That said, it might struggle to get there with stunts like this. Last issue ended on a cliffhanger. This issue ignores it entirely, instead presenting a one-off fill-in issue with a different writer and artists. DC Comics are big on hitting their monthly schedule with each ongoing book. Personally I would prefer they just publish issues when they're ready and tell good stories.
This issue is not bad, but it does feel like an inconvenience. Matthew Rosenberg writes a story about the Black Canary band turning up to a rich teenager's birthday only to discover their audience is packed with Gotham City criminals and assassins. Moritat's artwork is distinctive and has a nice energetic look - I loved his work back on All-Star Western, and it's great to see him back with DC. While in isolation it is an entertaining enough one-shot, it's still a tremendous disappointment by virtue of not being what DC advertised. Hopefully they will get back on track next month. (3/5)
Black Canary #9. DC Comics. Written by Matthew Rosenberg. Art by Moritat. Colours by Lee Loughridge.
Under the cut: reviews of Doctor Who: The 8th Doctor, ODY-C and 3 Devils.
Titan Comics. Written by George Mann. Art by Emma Vieceli. Colours by Hi-Fi.The Doctor and Josie arrive at their final destination: a deep space spa where aliens may rejuvenate themselves by transferring their consciousness into younger bodies. The problem is: what happens when those bodies start to develop personalities of their own? This is a concise and enjoyable final story for the miniseries, which provides an admittedly twee answer to why the Doctor and Josie were put on this trail in the first places but does expand upon and better define Josie's character at the same time. My only criticism is the one-adventure-per-issue format. Better to pick one storyline and stick with it and flesh it out for five issues. (3/5)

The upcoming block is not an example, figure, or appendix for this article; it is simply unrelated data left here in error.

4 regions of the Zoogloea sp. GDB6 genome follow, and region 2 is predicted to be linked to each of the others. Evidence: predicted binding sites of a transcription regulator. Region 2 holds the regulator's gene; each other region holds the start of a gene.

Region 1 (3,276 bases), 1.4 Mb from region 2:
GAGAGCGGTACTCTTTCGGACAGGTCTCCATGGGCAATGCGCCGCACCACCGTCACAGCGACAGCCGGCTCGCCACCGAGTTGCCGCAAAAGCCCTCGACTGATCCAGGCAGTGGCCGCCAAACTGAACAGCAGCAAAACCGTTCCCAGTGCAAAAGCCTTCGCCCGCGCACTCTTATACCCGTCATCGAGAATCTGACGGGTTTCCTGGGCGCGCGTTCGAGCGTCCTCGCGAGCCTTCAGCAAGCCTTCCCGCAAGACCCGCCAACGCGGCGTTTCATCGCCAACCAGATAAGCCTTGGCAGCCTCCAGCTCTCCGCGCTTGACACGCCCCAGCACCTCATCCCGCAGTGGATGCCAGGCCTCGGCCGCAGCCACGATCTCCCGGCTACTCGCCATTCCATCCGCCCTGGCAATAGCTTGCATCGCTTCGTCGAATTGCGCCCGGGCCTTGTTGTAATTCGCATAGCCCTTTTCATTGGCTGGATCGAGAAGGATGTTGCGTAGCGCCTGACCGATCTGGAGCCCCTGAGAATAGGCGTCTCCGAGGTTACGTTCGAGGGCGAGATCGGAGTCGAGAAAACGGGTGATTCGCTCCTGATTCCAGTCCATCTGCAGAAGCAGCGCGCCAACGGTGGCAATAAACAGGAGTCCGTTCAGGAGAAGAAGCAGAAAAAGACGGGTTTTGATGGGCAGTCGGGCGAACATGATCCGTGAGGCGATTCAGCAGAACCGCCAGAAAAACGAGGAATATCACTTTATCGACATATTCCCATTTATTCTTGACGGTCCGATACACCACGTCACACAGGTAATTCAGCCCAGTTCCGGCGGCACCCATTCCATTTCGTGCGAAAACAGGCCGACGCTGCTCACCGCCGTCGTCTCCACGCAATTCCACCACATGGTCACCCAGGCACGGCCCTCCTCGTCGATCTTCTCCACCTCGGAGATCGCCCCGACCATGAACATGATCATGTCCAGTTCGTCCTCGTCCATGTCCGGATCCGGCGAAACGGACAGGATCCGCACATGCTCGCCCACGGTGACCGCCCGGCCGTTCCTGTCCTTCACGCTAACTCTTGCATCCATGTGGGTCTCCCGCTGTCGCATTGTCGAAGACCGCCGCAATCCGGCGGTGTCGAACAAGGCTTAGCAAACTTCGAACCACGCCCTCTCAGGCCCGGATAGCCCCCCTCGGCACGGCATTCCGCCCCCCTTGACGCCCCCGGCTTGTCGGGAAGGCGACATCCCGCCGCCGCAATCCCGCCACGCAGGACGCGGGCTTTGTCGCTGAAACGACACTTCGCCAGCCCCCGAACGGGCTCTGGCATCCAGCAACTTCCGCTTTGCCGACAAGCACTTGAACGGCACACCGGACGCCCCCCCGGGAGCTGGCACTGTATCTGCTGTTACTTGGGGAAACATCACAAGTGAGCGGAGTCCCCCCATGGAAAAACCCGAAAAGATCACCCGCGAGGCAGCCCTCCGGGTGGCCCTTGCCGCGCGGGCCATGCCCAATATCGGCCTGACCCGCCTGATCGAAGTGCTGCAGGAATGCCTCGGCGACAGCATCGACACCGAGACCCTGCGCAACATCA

Image. Written by Brian Wood. Art by Christian Ward.This One Thousand and One Nights inspired story arc concludes here with this book's typical blend of sex, violence, and surreal dream-like imagery. I continue to drink up every issue. This is a wonderfully literary and deeply magical sort of a comic book with a unique tone and look. Christian Ward is presenting some absolutely stunning panel layouts in this book. I haven't seen their like since J.H. Williams III was doing the art for Promethea. It's such a wonderfully gorgeous comic: not for everyone, but for those it hits it hits hard and then some. (5/5)
IDW. Story and art by Bo Hampton. Colours by Jeremy Mohler.3 Devils feels wonderfully old-fashioned. It's a western/horror hybrid, with vampires, zombies and supernatural powers, all thrown into a story about outlaws, gypsies and highway robberies. It really feels like the sort of book DC Comics might have published in the mid-1980s, with the same sort of pacing, tone and panel layouts, Hampton's art is mostly rather good, although it does tend to get shaky in a few panels - particularly when it comes to his inking. Jeremy Mohler's colours are restrained and muted, which matches the story well. If you're looking for a horror book, or a western, and especially if you're looking for both at the same time, it looks like IDW has you covered for the next few months. (4/5)